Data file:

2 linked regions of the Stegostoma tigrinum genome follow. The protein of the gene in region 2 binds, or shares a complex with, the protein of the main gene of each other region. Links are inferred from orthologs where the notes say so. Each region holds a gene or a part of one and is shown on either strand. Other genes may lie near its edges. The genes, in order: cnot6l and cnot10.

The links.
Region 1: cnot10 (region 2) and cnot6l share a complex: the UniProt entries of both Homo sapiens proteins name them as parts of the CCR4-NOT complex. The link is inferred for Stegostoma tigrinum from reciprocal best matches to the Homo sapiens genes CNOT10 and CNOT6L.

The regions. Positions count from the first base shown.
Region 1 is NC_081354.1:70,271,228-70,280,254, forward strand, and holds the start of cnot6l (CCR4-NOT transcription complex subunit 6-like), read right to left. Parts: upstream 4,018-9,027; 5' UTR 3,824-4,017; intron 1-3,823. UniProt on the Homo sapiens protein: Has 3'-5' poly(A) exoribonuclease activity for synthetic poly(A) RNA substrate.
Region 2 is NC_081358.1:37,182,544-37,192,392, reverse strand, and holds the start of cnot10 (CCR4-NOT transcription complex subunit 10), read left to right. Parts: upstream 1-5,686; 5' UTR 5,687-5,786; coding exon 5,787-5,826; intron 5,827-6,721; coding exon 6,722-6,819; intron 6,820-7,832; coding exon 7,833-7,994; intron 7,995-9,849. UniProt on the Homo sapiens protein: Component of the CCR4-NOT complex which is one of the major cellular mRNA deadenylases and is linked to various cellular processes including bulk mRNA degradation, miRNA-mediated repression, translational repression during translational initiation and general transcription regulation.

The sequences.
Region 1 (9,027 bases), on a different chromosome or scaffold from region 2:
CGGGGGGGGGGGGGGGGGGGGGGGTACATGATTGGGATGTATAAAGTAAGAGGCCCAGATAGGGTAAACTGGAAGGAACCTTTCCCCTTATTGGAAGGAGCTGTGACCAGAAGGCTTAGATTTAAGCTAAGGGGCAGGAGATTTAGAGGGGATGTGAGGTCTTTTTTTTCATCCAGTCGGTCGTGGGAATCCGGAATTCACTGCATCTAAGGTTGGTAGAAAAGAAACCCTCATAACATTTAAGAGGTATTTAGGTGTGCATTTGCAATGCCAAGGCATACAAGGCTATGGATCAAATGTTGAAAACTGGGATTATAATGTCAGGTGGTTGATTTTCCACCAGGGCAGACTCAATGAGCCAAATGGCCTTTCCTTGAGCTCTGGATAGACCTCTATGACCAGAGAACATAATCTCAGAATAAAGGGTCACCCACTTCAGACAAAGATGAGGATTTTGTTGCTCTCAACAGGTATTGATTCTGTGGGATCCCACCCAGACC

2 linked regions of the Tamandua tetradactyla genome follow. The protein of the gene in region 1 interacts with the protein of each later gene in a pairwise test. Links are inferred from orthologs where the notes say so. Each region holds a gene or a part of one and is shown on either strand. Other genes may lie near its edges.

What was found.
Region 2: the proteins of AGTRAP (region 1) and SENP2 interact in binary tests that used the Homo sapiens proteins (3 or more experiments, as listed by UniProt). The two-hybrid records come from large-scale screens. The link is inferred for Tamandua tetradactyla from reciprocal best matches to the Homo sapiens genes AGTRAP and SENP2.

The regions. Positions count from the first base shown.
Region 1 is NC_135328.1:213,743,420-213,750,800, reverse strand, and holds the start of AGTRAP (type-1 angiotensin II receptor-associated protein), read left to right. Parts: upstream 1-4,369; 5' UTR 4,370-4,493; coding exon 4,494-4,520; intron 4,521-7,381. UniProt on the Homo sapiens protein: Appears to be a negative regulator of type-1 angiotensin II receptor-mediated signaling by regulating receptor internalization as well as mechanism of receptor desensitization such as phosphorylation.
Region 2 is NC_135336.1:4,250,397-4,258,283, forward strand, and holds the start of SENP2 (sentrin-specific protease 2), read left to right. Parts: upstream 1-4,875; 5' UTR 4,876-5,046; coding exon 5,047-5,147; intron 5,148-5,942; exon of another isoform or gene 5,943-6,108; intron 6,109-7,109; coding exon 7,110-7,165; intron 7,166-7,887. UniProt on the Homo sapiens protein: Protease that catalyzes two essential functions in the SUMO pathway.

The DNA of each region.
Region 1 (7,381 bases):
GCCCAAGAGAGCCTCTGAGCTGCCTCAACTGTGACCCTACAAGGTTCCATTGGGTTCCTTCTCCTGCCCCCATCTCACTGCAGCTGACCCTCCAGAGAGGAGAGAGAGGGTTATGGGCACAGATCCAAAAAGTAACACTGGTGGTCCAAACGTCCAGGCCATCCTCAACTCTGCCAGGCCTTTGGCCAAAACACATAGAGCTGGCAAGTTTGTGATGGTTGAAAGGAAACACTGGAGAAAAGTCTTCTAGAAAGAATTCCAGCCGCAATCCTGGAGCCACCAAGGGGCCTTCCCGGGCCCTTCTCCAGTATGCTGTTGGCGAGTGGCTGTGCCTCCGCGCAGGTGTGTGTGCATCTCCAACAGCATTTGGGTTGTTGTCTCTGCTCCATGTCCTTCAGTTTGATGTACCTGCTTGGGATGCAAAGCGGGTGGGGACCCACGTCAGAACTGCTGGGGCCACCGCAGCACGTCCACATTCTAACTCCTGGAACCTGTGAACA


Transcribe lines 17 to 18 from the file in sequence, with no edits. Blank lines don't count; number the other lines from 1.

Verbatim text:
Region 1 (7,381 bases):
GCCCAAGAGAGCCTCTGAGCTGCCTCAACTGTGACCCTACAAGGTTCCATTGGGTTCCTTCTCCTGCCCCCATCTCACTGCAGCTGACCCTCCAGAGAGGAGAGAGAGGGTTATGGGCACAGATCCAAAAAGTAACACTGGTGGTCCAAACGTCCAGGCCATCCTCAACTCTGCCAGGCCTTTGGCCAAAACACATAGAGCTGGCAAGTTTGTGATGGTTGAAAGGAAACACTGGAGAAAAGTCTTCTAGAAAGAATTCCAGCCGCAATCCTGGAGCCACCAAGGGGCCTTCCCGGGCCCTTCTCCAGTATGCTGTTGGCGAGTGGCTGTGCCTCCGCGCAGGTGTGTGTGCATCTCCAACAGCATTTGGGTTGTTGTCTCTGCTCCATGTCCTTCAGTTTGATGTACCTGCTTGGGATGCAAAGCGGGTGGGGACCCACGTCAGAACTGCTGGGGCCACCGCAGCACGTCCACATTCTAACTCCTGGAACCTGTGAACA